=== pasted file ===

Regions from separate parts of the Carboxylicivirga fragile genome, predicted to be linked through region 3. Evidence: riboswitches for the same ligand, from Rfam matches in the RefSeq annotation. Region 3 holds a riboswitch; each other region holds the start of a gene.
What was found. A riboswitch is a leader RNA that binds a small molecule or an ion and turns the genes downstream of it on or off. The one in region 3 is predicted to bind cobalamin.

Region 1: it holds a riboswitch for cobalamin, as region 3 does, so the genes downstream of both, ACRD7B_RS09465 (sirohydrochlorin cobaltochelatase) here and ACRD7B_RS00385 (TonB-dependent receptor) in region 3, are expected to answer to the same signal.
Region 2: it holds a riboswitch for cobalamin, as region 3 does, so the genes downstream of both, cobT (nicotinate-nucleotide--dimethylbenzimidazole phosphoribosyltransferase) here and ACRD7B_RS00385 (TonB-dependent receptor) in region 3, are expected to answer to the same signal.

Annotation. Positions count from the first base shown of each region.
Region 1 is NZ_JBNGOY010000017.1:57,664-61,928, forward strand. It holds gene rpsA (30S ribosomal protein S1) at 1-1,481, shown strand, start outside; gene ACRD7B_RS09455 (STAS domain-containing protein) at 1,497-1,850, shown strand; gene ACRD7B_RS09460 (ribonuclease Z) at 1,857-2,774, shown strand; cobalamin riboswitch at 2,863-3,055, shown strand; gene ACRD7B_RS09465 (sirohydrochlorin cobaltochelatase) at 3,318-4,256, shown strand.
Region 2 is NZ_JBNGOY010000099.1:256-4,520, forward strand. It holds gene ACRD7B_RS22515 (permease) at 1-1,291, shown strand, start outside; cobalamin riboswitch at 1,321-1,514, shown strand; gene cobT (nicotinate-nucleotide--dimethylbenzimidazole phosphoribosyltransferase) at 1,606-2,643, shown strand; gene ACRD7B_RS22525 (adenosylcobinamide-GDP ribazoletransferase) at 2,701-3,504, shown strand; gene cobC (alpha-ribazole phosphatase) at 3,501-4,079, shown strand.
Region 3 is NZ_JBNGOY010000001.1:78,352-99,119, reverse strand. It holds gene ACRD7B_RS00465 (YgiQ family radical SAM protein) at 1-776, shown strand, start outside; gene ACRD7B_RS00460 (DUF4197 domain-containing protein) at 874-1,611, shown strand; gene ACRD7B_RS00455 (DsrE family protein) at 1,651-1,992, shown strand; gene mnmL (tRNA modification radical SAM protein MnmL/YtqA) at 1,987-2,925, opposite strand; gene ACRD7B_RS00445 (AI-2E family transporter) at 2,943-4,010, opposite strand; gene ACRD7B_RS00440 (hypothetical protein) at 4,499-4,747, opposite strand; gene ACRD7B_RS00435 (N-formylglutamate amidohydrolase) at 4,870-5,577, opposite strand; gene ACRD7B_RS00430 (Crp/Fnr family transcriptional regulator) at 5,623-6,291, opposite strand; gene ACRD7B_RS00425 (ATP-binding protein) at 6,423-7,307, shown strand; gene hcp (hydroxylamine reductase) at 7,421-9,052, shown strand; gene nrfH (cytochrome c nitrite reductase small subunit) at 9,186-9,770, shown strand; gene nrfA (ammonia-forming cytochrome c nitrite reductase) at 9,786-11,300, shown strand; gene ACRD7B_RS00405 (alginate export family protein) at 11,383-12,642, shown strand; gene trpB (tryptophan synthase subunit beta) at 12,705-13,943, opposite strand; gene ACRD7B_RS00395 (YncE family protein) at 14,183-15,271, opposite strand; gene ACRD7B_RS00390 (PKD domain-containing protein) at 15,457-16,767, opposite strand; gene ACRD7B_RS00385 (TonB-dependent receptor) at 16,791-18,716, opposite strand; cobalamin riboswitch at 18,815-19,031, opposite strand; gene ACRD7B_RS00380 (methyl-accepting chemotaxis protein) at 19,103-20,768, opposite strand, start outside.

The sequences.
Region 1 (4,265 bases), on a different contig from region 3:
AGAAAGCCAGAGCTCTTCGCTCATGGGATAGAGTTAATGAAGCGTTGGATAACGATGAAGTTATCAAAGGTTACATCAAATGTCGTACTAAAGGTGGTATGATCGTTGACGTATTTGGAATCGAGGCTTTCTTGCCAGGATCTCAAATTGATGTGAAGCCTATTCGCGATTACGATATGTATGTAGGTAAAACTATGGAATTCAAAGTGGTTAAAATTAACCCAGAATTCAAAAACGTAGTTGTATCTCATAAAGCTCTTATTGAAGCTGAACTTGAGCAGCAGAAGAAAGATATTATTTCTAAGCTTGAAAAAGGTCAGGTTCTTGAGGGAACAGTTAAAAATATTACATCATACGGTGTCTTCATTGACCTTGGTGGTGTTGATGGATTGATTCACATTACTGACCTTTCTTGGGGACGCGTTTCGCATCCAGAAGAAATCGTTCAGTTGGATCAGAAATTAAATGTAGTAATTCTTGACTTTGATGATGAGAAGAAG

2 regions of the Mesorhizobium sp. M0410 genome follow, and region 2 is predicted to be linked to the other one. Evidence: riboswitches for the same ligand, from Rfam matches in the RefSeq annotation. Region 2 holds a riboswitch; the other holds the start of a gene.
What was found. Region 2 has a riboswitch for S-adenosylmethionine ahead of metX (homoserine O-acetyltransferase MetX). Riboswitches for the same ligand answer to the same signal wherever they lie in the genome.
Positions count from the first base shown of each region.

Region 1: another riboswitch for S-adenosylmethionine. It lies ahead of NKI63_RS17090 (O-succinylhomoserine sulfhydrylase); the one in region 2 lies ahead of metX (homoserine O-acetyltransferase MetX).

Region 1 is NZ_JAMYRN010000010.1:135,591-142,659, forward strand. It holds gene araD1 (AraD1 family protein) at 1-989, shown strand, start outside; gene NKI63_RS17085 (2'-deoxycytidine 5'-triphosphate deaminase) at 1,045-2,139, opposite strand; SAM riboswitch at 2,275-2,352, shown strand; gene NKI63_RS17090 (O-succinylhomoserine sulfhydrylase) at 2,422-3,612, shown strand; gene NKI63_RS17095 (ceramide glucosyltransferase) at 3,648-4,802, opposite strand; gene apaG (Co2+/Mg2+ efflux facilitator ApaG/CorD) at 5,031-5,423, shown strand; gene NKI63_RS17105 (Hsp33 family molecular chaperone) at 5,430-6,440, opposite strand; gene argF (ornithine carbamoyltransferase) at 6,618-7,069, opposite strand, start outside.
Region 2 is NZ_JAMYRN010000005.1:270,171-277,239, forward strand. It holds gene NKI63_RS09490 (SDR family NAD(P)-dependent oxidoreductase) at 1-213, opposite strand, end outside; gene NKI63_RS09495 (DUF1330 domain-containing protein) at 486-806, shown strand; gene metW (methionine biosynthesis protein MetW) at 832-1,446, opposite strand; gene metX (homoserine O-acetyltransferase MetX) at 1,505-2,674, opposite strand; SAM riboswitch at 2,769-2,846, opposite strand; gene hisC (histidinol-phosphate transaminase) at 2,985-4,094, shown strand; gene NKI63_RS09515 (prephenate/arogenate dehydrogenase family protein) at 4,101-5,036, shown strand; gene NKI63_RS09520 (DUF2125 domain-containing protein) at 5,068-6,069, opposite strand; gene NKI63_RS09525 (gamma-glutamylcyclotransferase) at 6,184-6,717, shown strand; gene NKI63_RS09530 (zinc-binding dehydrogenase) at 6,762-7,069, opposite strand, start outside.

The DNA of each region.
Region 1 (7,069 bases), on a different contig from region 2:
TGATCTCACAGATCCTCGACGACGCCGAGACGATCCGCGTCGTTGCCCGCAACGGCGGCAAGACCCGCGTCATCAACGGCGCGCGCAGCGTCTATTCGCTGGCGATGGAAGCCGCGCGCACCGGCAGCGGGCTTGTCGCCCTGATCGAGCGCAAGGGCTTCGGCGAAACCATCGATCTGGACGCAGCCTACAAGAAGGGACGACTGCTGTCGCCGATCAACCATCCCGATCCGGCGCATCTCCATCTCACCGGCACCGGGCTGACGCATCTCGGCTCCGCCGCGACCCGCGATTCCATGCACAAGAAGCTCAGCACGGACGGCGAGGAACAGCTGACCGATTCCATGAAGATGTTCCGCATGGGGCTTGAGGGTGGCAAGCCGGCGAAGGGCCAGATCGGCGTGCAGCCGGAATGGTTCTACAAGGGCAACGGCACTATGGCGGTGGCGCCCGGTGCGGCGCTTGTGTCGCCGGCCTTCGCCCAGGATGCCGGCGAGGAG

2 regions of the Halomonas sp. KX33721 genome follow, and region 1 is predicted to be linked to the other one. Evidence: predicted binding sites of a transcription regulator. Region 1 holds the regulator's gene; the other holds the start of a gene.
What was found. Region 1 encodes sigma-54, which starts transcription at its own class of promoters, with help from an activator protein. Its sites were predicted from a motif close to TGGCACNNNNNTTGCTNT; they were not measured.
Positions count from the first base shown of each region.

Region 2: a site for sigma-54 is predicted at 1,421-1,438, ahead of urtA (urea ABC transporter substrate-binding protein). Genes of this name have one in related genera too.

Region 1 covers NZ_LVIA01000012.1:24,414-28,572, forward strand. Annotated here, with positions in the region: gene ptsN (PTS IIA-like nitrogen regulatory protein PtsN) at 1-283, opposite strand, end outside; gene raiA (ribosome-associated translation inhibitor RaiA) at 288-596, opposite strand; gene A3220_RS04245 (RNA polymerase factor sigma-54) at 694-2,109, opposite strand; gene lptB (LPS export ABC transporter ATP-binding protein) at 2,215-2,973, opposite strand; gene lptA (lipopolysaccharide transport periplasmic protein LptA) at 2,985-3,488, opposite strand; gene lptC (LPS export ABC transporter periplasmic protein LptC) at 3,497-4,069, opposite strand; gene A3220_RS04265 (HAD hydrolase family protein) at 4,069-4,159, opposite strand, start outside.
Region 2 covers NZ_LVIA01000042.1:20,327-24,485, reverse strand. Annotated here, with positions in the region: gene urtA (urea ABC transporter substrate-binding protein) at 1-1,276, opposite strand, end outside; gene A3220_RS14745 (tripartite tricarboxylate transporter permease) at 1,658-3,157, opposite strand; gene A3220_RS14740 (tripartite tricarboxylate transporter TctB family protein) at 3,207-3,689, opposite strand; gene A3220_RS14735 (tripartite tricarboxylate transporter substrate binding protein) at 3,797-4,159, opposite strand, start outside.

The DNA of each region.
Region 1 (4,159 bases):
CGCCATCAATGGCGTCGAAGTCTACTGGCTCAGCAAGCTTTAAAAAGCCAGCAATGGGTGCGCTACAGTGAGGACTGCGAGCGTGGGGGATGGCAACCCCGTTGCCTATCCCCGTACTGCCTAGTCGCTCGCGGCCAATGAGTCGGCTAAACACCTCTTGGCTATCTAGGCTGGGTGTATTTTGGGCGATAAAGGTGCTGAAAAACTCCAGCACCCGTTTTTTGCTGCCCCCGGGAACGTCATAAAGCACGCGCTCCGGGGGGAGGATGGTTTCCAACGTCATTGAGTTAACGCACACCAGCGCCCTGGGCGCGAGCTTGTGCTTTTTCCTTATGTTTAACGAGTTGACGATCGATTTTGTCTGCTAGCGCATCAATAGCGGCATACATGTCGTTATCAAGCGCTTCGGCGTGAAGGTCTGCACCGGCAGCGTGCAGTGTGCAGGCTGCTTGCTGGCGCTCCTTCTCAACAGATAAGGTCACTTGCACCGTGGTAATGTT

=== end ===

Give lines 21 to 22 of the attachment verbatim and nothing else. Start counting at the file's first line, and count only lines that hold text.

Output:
2 regions of the Halomonas sp. KX33721 genome follow, and region 1 is predicted to be linked to the other one. Evidence: predicted binding sites of a transcription regulator. Region 1 holds the regulator's gene; the other holds the start of a gene.
What was found. Region 1 encodes sigma-54, which starts transcription at its own class of promoters, with help from an activator protein. Its sites were predicted from a motif close to TGGCACNNNNNTTGCTNT; they were not measured.